Arvin’s thin World War II novel Articles of War tracks the experiences of Heck Tilson, a wholesome young GI from Iowa who arrives in France in 1944, ”lonely, nervous, bored.” Neither a hero nor an outright coward, the unexceptional, slightly dim Heck drifts through the war, by turns confused, horrified, and paralyzed with fear, never quite sure what’s going on. This is surely what it was like for many ordinary young Americans fighting the so-called Good War. But the absence of any larger statement about what Heck’s ordeals mean (or don’t mean) makes this book a haunting but somewhat flat read.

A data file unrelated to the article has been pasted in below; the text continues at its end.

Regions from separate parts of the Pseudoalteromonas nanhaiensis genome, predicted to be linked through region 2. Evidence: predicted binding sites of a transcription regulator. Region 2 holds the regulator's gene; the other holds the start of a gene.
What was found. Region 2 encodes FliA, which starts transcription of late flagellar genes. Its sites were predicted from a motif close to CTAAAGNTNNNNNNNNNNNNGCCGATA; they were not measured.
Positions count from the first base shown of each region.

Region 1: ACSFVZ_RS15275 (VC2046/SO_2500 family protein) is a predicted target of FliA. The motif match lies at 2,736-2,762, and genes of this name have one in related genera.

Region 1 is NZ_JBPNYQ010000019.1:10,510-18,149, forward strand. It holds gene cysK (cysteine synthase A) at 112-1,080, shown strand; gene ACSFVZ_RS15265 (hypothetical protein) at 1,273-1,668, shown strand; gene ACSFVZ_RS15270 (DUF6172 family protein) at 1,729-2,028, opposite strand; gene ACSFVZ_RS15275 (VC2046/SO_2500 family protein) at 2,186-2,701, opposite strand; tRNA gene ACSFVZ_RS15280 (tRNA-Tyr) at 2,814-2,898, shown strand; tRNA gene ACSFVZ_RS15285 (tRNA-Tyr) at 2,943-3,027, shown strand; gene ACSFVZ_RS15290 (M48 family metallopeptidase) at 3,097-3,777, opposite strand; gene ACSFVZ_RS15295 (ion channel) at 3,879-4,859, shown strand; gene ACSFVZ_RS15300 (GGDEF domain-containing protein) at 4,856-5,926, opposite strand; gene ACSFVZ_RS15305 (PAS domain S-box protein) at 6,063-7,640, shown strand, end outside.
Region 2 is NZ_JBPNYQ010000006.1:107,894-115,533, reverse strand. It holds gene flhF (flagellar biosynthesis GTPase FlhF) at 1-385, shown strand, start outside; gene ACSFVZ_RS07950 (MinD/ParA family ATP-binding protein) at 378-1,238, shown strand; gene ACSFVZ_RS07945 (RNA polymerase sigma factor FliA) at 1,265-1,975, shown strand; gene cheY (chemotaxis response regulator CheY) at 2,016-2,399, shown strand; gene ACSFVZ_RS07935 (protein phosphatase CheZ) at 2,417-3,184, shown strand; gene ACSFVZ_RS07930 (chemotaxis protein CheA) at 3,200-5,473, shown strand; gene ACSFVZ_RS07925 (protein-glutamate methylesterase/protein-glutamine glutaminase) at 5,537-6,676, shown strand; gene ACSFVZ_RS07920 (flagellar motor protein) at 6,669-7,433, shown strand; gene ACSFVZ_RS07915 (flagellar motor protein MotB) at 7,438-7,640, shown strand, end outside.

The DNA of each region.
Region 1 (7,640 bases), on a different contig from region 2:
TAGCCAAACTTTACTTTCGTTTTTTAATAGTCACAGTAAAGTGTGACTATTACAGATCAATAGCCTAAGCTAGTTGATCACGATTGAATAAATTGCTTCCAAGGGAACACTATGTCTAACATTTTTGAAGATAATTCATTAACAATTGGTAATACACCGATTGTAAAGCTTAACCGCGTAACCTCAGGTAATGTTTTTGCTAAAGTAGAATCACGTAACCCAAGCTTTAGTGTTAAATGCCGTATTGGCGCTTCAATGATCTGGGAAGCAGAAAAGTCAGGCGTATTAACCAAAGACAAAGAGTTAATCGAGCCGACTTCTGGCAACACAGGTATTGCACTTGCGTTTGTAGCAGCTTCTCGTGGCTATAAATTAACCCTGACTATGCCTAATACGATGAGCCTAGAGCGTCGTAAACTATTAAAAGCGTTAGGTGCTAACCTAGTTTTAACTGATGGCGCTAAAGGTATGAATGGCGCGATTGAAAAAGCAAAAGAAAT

Posted February 14 2005 — 12:00 AM EST
- See Luke Skywalker crushed by an AT-AT in 'Star Wars Battlefront' game
- 'Pretty Little Liars' stars tease a possible Paily reunion and more
- Kanye West slams children's games with in-app purchases
- Aaron Sorkin's Silicon Valley
- New York Comic Con attendees fail Jimmy Fallon's pop culture quiz
- James Corden explains what it's like to receive a medal from the Queen
- Stephen Colbert provided some much needed 'Life Hacks' on 'The Late Show'